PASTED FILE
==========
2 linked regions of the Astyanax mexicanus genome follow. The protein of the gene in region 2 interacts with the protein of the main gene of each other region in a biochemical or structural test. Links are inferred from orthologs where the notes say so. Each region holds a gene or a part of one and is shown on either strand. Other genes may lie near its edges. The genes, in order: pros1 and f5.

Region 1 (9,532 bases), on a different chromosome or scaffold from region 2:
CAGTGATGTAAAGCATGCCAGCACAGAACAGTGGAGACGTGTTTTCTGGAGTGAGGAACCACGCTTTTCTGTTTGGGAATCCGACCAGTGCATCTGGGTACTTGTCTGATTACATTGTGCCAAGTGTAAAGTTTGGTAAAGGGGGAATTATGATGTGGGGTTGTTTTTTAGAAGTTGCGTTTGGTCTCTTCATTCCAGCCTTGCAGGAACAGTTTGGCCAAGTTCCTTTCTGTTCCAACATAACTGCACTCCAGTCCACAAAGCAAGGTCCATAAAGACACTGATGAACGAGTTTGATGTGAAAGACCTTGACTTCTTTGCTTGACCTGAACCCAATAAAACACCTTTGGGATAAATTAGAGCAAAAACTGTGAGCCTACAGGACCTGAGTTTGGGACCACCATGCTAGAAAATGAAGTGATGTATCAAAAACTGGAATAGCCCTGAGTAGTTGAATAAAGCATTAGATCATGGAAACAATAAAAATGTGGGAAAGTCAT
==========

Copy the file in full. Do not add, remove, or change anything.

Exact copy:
2 linked regions of the Astyanax mexicanus genome follow. The protein of the gene in region 2 interacts with the protein of the main gene of each other region in a biochemical or structural test. Links are inferred from orthologs where the notes say so. Each region holds a gene or a part of one and is shown on either strand. Other genes may lie near its edges. The genes, in order: pros1 and f5.

Region 1 (9,532 bases), on a different chromosome or scaffold from region 2:
CAGTGATGTAAAGCATGCCAGCACAGAACAGTGGAGACGTGTTTTCTGGAGTGAGGAACCACGCTTTTCTGTTTGGGAATCCGACCAGTGCATCTGGGTACTTGTCTGATTACATTGTGCCAAGTGTAAAGTTTGGTAAAGGGGGAATTATGATGTGGGGTTGTTTTTTAGAAGTTGCGTTTGGTCTCTTCATTCCAGCCTTGCAGGAACAGTTTGGCCAAGTTCCTTTCTGTTCCAACATAACTGCACTCCAGTCCACAAAGCAAGGTCCATAAAGACACTGATGAACGAGTTTGATGTGAAAGACCTTGACTTCTTTGCTTGACCTGAACCCAATAAAACACCTTTGGGATAAATTAGAGCAAAAACTGTGAGCCTACAGGACCTGAGTTTGGGACCACCATGCTAGAAAATGAAGTGATGTATCAAAAACTGGAATAGCCCTGAGTAGTTGAATAAAGCATTAGATCATGGAAACAATAAAAATGTGGGAAAGTCAT